Perry County RSVP
Perry County RSVP
Ruth Liff-Gray, Director
P.O. Box 954
121 West Brown Street
New Lexington, OH 43764
(740) 342-7220 - Phone
Office Hours: 7:00 a.m. - 3:00 p.m. Monday - Friday
RSVP Work Locations
- Autumn Healthcare
- Genesis Healthcare
At Genesis and Somerset Healthcare, Pantry Players volunteers go to visit and entertain the clients.
- Interim Healthcare
Interim Healthcare teaches chronic disease classes. Volunteers assist them with whatever they need assistance with.
- Corning Food Pantry
- New Lexington Food Pantry
- St. Vincent De Paul Food Pantry
- Somerset Food Pantry
- Thornville Food Pantry
At all the food pantries volunteers distribute food to income eligible clients. They help them to their cars, stock shelves, keep the pantry clean. In some cases volunteers will pick up food from not only the food bank in Logan, but from each other. The pantry supervisors submit information to the SE Ohio Food Bank.
- Mt. Aloysius
At Mt. Aloysius, volunteers visit with, read, put puzzles together, sew teddy bears. We also have our water class there, in which volunteers are certified to teach the class.
- Pantry Players - Friendly Visitors
- Perry Behavioral Health Choices
Perry Behavioral Health Choices, volunteers assist with the WISE class.
- Perry County Job & Family Services
Job & Family service, volunteers help with the Back To School Bash, and other activities that need extra assistance.
- Perry County Health Department
Perry County Health Dept., volunteers assist with the Flu Clinic and other activities that need extra assistance.
- Perry County Senior Center
At the Senior Center, volunteers help in the kitchen, also setting tables and cleaning up after the meal.
Our transportation department transports seniors to doctor appointments, grocery store or to pick up medication. RSVP reimburses them .55 a mile. (if there is money in the account)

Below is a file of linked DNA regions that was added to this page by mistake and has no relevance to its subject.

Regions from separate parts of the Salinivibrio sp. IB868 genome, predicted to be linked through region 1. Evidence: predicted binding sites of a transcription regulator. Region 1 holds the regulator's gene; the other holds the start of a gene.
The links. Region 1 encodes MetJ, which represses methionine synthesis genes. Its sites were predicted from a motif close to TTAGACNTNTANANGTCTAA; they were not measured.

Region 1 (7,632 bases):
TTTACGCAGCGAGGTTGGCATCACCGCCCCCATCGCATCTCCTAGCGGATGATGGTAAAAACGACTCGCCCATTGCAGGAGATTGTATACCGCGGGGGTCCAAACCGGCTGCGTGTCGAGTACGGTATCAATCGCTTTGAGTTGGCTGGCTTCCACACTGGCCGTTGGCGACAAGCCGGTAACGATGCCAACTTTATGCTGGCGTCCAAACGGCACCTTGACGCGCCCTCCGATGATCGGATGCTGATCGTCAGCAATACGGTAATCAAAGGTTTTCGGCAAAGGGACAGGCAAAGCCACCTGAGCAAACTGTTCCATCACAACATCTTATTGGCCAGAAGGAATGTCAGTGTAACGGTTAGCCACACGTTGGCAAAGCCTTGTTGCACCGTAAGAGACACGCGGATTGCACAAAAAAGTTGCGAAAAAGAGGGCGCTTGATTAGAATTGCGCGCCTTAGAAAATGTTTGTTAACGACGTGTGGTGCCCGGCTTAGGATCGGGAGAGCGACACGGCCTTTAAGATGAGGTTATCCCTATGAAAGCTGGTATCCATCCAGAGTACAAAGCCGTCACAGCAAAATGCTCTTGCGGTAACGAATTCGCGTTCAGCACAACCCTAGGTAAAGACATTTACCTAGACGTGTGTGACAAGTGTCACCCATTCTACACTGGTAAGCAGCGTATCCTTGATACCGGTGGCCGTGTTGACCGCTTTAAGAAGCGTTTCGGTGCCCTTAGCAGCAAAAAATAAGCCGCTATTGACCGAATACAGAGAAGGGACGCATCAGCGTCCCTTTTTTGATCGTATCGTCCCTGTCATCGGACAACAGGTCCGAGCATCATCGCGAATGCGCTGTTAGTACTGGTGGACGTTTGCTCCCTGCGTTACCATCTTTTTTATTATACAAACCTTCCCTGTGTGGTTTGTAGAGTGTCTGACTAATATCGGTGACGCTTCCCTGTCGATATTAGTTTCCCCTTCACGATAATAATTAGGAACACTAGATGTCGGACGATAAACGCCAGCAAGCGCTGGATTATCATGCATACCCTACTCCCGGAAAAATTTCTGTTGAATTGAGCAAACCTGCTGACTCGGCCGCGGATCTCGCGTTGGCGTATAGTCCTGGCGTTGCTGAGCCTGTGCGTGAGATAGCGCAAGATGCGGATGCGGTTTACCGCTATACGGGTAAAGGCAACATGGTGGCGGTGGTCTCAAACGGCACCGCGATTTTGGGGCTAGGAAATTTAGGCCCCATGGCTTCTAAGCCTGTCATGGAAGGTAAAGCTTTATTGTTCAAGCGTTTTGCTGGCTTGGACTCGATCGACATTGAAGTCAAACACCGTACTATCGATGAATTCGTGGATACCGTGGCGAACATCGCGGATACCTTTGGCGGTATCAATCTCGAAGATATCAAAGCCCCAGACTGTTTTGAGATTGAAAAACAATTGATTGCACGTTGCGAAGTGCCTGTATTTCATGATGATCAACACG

At our Veterans station, volunteers (including veterans) help pack military packages 4 times a year to send overseas to our active military. They also ask for donations of items to put in the packages and also the postage to send them.
- Matter of Balance Classes
- Tai Chi for Balance
- Telephone Reassurance
- Water Aerobics
(Click to view/download)
|Acknowledgments, Collaboration, and Intro|
|History of RSVP|
|Joining and Placement|
Ohio RSVP Project Directors and Coordinators from our RSVP 45th celebration at Ohio’s Service as a Solution Summit.
Perry County Retired Senior Volunteer Program (RSVP) sends care packages four times a year to active military overseas. We send them for Easter, 4th of July, Thanksgiving and Christmas.
RSVP will be sending Easter care packages March 28 at 10am at the Perry County Senior Center.
If you would like to donate items, please call Ruth at (740) 342-7220 ext. 243
THINGS YOU CAN PUT IN A MILITARY CARE PACKAGE
Food and drink
- Powdered drink mix. Your service member will appreciate anything that can be mixed with water. In cold months, send hot beverage mixes such as cocoa, instant coffee, tea bags, and creamer. During warmer months, sweetened drink mixes such as lemonade and iced tea will be welcome.
- Meal enhancers. Anything that can be mixed with MREs (Meals Ready to Eat), such as ramen noodles, seasoned salt, individual packets of hot sauce, mustard, relish, and ketchup.